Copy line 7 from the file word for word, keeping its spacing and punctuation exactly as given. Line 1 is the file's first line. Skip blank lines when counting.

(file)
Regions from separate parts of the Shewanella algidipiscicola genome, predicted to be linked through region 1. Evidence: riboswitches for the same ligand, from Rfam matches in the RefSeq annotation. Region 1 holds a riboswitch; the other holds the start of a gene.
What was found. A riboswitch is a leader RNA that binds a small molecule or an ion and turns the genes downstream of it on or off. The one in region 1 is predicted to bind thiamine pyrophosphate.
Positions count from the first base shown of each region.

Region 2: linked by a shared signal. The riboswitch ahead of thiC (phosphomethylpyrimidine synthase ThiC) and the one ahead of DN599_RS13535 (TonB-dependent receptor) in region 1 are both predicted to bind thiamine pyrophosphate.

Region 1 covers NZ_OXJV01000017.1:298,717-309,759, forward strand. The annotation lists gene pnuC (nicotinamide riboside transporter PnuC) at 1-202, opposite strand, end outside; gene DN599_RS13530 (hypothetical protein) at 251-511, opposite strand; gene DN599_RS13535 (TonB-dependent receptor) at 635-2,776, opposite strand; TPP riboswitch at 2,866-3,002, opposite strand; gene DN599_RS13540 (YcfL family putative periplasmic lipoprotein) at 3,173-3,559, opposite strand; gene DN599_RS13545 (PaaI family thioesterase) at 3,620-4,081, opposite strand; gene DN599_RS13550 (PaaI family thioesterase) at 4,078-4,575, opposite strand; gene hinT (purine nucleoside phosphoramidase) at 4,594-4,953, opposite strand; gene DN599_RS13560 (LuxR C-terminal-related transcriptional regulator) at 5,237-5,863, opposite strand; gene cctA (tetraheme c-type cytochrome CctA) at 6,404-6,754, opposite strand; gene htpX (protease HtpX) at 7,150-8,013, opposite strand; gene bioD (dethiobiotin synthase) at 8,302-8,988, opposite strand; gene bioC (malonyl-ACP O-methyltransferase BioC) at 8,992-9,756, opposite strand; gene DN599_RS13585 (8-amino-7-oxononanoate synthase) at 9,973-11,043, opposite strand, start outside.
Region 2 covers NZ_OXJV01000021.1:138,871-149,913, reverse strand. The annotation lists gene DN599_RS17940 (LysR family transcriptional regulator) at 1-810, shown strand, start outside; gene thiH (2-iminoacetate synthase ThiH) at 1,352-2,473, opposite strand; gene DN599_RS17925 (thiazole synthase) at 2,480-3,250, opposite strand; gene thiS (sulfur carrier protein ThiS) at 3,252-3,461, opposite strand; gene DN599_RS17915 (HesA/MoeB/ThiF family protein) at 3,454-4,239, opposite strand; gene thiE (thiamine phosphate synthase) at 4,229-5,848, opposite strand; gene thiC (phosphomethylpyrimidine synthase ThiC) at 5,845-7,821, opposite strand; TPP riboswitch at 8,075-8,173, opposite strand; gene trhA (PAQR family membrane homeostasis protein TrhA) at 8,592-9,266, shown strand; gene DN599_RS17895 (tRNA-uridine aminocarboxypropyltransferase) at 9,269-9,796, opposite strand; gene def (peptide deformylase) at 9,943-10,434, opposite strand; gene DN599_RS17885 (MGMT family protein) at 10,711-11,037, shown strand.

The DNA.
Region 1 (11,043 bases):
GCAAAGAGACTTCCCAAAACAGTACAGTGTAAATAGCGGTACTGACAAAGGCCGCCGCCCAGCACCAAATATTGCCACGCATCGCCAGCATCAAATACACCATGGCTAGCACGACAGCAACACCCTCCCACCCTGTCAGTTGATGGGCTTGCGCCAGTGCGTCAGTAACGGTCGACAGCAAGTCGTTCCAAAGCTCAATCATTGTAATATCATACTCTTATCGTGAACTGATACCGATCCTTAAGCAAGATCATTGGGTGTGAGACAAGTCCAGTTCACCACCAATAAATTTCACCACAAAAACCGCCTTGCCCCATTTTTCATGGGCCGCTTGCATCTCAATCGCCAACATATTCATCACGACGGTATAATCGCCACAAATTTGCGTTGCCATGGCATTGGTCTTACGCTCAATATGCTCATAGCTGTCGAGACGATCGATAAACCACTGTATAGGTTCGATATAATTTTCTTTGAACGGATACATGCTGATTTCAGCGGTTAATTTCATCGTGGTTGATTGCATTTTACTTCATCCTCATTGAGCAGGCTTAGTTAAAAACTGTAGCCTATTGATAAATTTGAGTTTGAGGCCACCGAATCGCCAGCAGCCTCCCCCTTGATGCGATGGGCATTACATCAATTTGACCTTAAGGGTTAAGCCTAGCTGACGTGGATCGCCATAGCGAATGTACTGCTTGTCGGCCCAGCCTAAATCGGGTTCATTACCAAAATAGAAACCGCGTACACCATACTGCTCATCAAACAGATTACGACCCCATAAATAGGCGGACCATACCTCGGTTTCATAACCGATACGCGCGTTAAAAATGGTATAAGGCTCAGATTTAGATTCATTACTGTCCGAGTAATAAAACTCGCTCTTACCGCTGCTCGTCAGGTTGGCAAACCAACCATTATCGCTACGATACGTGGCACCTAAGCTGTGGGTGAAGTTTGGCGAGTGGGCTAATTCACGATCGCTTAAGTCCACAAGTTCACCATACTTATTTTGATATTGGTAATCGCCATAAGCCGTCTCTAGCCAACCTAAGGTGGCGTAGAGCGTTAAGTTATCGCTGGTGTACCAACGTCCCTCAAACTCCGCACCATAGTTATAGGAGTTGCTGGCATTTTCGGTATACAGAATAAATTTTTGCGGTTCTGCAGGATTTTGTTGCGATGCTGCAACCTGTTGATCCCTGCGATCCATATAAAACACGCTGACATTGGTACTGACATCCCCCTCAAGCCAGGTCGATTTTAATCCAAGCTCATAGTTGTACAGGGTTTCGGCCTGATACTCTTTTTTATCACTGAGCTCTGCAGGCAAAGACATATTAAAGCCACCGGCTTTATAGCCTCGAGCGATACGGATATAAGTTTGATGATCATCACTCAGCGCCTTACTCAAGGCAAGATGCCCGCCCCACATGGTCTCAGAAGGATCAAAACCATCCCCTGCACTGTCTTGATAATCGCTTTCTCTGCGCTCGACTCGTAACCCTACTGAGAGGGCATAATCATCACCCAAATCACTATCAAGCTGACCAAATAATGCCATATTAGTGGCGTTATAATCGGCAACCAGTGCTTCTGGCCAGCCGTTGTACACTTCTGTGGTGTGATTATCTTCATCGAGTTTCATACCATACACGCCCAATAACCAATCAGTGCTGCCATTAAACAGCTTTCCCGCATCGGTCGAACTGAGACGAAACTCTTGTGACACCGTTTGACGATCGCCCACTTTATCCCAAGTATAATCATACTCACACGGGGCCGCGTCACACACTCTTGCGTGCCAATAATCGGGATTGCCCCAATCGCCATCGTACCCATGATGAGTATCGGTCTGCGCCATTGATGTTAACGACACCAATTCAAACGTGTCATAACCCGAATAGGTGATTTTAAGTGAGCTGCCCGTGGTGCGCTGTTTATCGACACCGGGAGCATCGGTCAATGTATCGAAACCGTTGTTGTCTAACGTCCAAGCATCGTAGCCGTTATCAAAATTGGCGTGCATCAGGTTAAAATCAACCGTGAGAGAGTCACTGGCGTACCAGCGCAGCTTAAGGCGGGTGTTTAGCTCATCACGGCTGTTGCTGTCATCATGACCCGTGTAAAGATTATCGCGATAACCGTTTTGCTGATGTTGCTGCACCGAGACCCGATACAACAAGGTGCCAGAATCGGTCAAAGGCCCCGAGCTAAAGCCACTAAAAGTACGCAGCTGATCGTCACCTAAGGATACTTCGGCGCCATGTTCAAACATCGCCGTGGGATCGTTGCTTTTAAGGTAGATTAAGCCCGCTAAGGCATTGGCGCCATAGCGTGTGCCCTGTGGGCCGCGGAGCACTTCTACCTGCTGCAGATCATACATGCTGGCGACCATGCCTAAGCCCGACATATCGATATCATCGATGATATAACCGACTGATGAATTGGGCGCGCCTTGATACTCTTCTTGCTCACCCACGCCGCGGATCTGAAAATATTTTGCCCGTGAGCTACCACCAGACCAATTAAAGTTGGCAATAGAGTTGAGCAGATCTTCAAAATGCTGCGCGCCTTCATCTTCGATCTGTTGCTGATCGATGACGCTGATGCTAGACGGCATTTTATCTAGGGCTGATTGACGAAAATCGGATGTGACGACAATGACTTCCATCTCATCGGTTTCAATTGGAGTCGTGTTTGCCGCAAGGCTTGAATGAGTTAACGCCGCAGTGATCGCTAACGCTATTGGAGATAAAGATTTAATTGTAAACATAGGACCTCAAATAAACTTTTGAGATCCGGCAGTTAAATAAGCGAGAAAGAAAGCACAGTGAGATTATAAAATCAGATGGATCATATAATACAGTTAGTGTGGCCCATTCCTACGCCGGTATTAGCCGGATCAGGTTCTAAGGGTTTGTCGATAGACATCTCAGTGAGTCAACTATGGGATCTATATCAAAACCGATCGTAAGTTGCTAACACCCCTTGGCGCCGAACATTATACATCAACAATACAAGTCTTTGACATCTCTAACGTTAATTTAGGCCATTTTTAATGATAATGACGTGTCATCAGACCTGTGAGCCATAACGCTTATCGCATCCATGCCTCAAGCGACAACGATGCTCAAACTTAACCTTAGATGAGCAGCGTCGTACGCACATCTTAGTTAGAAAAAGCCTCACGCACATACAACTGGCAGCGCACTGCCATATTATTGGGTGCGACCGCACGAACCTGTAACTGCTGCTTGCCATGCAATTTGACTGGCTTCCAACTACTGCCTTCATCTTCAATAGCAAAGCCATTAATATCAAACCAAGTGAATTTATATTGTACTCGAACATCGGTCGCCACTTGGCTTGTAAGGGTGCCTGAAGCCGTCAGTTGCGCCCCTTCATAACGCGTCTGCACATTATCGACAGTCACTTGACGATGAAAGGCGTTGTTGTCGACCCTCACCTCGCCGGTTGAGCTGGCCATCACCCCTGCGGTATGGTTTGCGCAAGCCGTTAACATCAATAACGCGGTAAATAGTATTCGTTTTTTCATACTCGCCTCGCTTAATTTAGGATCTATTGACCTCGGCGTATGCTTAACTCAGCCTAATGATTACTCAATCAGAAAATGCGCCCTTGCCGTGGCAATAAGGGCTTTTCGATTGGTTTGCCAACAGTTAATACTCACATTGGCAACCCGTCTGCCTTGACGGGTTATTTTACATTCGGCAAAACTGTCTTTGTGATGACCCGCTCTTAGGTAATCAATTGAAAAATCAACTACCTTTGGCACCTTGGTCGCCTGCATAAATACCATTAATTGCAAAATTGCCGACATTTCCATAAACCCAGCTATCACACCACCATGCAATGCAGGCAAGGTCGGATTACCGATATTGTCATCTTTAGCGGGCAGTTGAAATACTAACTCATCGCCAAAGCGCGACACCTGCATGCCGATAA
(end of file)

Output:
The DNA.